The pros and cons of a 2-lane and 4-lane reconfiguration, according to Public Works. This chart was created for the orignial scope of the project, which stretched from 6th Avenue to 26th Avenue. Image: DPW
The pros and cons of a two-lane and four-lane reconfiguration, according to Public Works. Image: DPW

Keep in mind this road expansion is taking place near a neighborhood that has already failed to deliver on its initial promise as a modern model of complete streets.

Of course, the city would have you believe that widening Quebec will be doing a great service for pedestrians. After all, the road expansion comes complete with sidewalks on each side! As it stands, Quebec’s sidewalks are often just thin strips of concrete — if they exist at all.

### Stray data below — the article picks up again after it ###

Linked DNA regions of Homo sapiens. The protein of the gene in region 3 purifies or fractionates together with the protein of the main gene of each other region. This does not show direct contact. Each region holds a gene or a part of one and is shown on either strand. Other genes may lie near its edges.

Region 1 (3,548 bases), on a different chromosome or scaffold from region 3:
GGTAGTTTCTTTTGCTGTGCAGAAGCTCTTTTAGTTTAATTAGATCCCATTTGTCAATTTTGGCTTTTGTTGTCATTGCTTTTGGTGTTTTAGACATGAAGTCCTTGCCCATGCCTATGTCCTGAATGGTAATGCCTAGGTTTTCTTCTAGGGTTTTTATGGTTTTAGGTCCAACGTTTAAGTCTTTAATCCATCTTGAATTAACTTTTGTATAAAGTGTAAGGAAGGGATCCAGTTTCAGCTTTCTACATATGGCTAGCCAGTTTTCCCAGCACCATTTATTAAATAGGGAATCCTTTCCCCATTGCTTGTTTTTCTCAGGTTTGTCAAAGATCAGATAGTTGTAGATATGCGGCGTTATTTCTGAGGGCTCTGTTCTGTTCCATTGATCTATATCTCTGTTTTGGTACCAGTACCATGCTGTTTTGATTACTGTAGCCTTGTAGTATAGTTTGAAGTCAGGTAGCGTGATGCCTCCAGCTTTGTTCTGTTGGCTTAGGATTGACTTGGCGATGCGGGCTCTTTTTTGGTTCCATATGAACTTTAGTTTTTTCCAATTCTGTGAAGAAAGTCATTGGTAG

There’s more. To make room for wider roads, the city will have to buy up space from private residents. That won’t happen until after the design and environmental impact processes begin early next year. In the meantime there will be a public process, so there’s still time to influence the project.

Without changing the four-lane configuration, the Quebec project is more proof that despite all the talk from Mayor Hancock about Denver modernizing to work for walking and biking, the city remains mired in a 1950s approach to streets.

  • JerryG

    Just a couple of slight corrections. Most of the proposed changes occur in the East Colfax and Park Hill East neighborhoods. Quebec is already 2 lanes each direction north of 23rd Ave and between Montview and 23rd it is 2 lanes southbound and 1 lane northbound. Keep up the great dialog!

  • USAproud

    I don’t think DPW “insists” on making the street more dangerous. Kind of opinionated article.

  • John

    Quebec is a potholed mess. It definitely needs new asphalt, but not like this!!